For the last few years, the James Bond franchise has had a little trouble getting itself back on track. After the outstanding “Casino Royale,” which featured the perfect blend of a compelling narrative and thrilling action, the series took a turn for the worst with “Quantum of Solace,” which skimped on the story while filling the runtime with far too many numbing action sequences. “Skyfall” was a bit of an improvement, but ended up having the opposite problem in that it didn’t feature enough excitement, while the narrative mostly dragged for its nearly two and a half hour runtime. Now we’re faced with the latest Bond adventure, “Spectre,” for which we can only hope that the filmmakers looked to past successes to help get the series back to the greatness it once enjoyed.
As “Spectre” opens, we find James Bond (Daniel Craig) in Mexico City, hunting down an assassin, Marco Sciarra (Alessandro Cremona), that the late M had unofficially ordered him to find. After a major scuffle, Bond returns to London where the current M (Ralph Fiennes) removes him from active duty. However, this doesn’t stop Bond from continuing with his investigation, which includes questioning Sciarra’s widow (Monica Bellucci) and looking into a mysterious signet ring that he got from the assassin. His search leads him to a group known as SPECTRE, and their mysterious leader, Franz Oberhauser (Christoph Waltz), a man who has a connection to Bond’s past. Meanwhile, M has to deal with a power struggle with another government official known as C (Andrew Scott), who not only manages to get the 00 program shut down, but is also trying to bring Britain into a global surveillance network, a play that just might be connected to the case Bond is currently working on.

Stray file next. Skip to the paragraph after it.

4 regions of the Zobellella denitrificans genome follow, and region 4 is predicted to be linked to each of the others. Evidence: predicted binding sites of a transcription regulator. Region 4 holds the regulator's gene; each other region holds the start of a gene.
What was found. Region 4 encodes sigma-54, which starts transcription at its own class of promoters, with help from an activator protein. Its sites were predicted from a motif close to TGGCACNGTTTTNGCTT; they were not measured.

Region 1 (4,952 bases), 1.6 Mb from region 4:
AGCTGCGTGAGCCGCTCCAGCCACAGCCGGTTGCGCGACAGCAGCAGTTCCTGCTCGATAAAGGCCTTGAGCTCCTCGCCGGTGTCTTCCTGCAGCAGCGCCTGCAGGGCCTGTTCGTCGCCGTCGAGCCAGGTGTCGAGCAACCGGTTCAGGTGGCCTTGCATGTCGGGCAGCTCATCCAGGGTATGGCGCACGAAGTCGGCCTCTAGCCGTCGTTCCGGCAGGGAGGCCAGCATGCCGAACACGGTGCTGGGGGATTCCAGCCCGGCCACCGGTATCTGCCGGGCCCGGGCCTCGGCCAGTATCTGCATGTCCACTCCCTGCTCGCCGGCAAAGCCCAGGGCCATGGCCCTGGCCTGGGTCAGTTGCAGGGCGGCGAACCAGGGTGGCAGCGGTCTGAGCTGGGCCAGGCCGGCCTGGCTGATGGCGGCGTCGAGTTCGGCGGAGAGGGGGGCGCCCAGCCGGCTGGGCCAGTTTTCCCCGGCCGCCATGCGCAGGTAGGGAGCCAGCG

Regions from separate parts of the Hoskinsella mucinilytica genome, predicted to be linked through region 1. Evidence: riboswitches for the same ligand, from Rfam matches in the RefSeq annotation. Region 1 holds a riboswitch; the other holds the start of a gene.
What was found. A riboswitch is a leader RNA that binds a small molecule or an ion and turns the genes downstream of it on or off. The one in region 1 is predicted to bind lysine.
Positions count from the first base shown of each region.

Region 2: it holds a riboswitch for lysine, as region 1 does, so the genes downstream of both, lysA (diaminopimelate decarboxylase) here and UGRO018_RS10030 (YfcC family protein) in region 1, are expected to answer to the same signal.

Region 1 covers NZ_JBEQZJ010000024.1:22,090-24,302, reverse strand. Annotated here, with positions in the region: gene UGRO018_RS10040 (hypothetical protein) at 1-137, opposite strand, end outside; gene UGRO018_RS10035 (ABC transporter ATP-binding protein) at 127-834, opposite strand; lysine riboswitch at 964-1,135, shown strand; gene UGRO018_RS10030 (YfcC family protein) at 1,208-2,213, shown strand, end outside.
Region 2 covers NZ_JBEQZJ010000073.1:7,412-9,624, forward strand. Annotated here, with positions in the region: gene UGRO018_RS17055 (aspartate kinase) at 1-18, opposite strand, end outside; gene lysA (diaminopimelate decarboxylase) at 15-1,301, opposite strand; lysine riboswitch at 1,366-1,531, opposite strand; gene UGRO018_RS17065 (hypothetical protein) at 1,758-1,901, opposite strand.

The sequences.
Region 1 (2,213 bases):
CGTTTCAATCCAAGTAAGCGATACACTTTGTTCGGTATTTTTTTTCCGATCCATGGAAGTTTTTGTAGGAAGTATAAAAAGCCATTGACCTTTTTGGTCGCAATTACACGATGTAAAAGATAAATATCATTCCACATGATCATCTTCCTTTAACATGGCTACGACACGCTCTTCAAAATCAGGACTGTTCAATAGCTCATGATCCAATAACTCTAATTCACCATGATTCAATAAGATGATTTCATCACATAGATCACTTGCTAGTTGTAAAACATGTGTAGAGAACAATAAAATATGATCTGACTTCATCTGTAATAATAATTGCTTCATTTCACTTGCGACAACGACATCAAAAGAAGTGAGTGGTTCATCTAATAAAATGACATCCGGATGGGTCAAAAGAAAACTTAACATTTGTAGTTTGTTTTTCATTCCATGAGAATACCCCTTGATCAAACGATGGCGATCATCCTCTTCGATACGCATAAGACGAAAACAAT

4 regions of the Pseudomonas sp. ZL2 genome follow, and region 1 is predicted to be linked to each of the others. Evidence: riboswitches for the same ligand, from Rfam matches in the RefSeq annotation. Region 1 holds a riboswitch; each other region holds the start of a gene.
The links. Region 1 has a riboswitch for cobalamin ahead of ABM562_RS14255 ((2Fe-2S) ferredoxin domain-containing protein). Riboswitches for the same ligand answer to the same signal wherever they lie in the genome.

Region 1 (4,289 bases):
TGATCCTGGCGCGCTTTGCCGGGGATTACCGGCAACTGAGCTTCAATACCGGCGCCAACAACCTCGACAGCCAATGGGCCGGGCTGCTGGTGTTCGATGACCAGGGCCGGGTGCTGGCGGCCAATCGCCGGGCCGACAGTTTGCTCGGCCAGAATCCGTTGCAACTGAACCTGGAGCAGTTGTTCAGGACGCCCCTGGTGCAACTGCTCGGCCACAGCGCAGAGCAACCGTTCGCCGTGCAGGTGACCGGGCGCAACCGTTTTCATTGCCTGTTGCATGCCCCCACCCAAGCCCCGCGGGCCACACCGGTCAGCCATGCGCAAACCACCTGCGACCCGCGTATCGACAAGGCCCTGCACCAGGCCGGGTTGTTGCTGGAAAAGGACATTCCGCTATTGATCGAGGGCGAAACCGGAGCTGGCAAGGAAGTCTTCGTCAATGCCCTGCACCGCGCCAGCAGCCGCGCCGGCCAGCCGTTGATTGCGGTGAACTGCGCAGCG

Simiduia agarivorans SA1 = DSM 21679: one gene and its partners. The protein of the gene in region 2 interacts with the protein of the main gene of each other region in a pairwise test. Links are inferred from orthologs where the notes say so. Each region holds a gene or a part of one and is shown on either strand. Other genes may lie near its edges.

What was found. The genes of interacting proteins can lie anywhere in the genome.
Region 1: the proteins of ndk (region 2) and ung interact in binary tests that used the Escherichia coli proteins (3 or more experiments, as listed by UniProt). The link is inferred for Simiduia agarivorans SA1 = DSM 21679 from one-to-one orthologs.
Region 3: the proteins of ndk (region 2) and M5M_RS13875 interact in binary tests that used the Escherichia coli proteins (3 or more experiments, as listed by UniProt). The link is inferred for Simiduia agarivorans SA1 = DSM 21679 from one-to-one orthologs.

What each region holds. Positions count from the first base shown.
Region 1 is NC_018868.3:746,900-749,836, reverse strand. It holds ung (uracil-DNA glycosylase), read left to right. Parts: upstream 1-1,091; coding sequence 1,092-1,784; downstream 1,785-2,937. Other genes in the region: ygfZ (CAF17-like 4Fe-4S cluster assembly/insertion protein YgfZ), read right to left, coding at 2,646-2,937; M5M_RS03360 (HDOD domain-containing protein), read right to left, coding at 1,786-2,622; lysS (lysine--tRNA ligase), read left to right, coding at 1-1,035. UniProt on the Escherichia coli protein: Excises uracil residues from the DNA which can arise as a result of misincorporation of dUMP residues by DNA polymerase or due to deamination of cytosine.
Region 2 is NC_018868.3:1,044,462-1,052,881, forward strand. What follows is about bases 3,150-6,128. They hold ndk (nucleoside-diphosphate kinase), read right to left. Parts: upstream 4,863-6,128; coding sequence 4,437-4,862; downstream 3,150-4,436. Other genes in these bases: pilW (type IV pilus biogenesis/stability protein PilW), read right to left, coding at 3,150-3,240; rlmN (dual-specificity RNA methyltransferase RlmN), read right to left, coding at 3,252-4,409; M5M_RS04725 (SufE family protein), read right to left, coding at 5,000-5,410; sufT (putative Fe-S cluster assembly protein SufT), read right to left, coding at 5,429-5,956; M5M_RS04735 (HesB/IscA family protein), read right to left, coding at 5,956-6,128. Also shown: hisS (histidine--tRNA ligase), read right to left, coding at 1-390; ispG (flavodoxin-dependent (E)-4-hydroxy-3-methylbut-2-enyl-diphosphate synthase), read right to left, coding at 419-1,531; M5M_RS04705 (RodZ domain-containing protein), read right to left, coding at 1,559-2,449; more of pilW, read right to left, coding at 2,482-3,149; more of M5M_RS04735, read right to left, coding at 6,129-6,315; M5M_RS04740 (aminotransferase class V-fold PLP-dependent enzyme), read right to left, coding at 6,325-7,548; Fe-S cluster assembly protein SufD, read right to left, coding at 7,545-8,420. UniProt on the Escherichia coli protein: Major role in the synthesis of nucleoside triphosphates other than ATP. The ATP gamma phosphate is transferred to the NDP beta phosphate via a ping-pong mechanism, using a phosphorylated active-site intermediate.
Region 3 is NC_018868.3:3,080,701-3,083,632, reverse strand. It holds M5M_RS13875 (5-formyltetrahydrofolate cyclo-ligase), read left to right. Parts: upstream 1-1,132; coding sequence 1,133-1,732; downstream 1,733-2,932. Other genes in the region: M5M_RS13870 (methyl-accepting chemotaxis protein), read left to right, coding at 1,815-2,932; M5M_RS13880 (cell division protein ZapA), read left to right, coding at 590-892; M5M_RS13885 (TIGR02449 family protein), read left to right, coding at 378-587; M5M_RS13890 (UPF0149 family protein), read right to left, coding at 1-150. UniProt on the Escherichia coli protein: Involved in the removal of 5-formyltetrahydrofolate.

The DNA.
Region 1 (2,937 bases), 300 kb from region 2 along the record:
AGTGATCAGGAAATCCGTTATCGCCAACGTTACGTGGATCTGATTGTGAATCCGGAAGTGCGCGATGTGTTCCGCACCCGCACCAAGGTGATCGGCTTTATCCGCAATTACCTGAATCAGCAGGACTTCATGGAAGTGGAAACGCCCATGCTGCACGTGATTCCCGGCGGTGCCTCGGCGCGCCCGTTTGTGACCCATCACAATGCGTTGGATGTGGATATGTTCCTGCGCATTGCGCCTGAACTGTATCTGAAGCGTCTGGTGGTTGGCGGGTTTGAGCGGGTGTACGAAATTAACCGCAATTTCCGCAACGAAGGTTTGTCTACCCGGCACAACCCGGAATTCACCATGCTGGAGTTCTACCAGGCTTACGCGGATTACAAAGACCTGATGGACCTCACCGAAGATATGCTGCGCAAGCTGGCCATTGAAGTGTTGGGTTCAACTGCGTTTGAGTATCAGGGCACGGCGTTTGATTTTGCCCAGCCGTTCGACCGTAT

After two Bond films that had been something of a disappointment, it’s truly a pleasure, as well as a great relief, to be able to say that “Spectre” finally gets the franchise back to where it belongs. Utilizing the blueprint that had made “Casino Royale” such a massive success, “Spectre” once again uses the same perfect blend of a compelling narrative and heart-pounding action sequences to deliver one of the more memorable Bond films of the last decade.
The story here not only comes with plenty of drama, with Bond going on a last mission from the former M, but also works extremely well as a mystery that unfolds as the film goes on. Most fans will already know what SPECTRE is, but the film uses it to its advantage by presenting its mysterious leader, Franz Oberhauser, as a man who seems to know an awful lot about Bond’s past, things that only certain people could possibly know. Utilizing characters old and new, screenwriters John Logan, Neal Purvis, Robert Wade, and Jez Butterworth weave a fascinating tale that leaves you in a constant state of wanting to know what direction it’s going to go in, not only on Bond’s side of the narrative, but also regarding M trying to stop what he perceives to be some major mistakes by C. As evident by the last two outings, this only goes to show just how incredibly vital the story is in these films, for when it doesn’t present something that’s gripping and compelling, it’s almost certain the film will become another one of the franchise’s forgettable entries.